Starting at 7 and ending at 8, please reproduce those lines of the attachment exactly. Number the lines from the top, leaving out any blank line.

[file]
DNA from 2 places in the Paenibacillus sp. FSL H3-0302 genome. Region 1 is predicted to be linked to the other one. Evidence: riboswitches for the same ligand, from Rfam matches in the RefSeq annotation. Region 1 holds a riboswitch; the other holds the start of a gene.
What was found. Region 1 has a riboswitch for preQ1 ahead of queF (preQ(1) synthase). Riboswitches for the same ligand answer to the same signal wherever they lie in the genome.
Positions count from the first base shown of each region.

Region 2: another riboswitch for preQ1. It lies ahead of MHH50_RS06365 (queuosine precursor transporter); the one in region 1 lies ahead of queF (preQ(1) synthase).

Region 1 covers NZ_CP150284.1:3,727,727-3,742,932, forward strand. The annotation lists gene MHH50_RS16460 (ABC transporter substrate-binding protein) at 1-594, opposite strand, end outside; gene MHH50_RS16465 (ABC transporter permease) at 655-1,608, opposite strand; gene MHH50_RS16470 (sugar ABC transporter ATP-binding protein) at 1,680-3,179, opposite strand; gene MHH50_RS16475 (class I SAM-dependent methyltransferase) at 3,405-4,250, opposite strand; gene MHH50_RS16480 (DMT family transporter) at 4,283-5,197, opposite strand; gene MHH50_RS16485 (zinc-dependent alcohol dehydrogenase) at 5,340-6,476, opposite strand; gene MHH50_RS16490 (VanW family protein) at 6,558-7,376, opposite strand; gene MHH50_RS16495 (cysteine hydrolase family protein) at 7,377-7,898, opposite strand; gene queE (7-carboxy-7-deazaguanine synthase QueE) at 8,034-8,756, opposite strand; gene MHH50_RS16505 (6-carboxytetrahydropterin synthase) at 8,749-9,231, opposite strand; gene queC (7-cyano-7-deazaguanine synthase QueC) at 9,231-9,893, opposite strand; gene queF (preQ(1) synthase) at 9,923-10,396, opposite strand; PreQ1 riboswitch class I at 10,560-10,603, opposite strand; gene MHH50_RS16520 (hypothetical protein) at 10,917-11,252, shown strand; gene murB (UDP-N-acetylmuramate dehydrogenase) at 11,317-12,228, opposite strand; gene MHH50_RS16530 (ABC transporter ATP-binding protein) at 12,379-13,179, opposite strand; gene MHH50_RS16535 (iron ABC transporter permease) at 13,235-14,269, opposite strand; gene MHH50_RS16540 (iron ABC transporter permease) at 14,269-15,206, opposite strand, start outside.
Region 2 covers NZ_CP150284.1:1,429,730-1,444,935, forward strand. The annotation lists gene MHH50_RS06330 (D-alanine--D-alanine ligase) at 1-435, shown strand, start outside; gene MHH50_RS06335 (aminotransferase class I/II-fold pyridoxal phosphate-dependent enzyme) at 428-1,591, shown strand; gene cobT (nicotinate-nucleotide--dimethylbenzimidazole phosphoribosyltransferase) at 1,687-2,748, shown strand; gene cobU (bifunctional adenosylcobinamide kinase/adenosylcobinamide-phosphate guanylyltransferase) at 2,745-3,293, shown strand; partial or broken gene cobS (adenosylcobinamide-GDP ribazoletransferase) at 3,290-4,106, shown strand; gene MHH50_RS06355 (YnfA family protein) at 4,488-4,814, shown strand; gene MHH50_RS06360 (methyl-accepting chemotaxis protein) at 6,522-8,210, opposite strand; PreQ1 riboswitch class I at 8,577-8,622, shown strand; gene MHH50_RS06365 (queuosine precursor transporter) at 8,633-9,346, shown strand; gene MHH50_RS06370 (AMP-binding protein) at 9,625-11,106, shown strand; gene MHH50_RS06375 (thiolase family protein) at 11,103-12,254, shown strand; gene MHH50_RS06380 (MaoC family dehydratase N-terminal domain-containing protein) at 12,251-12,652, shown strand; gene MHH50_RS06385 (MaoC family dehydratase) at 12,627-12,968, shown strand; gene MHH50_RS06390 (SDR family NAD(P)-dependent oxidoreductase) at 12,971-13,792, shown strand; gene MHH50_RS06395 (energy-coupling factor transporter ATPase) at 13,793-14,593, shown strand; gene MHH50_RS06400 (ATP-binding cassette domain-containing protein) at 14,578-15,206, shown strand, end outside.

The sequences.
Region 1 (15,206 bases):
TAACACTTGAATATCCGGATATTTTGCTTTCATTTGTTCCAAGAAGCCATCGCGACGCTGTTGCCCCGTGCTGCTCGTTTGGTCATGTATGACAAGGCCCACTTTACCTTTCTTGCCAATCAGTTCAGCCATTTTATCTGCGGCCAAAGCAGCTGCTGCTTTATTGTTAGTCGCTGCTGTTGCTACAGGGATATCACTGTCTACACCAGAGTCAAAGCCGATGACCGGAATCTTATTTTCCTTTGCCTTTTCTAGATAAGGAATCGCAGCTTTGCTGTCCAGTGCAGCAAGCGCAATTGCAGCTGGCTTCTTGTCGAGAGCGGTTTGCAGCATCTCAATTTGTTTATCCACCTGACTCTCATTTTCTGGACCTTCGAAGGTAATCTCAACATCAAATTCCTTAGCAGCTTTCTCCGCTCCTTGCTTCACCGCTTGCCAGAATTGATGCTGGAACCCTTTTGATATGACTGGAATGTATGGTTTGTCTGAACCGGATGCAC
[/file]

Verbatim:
The sequences.
Region 1 (15,206 bases):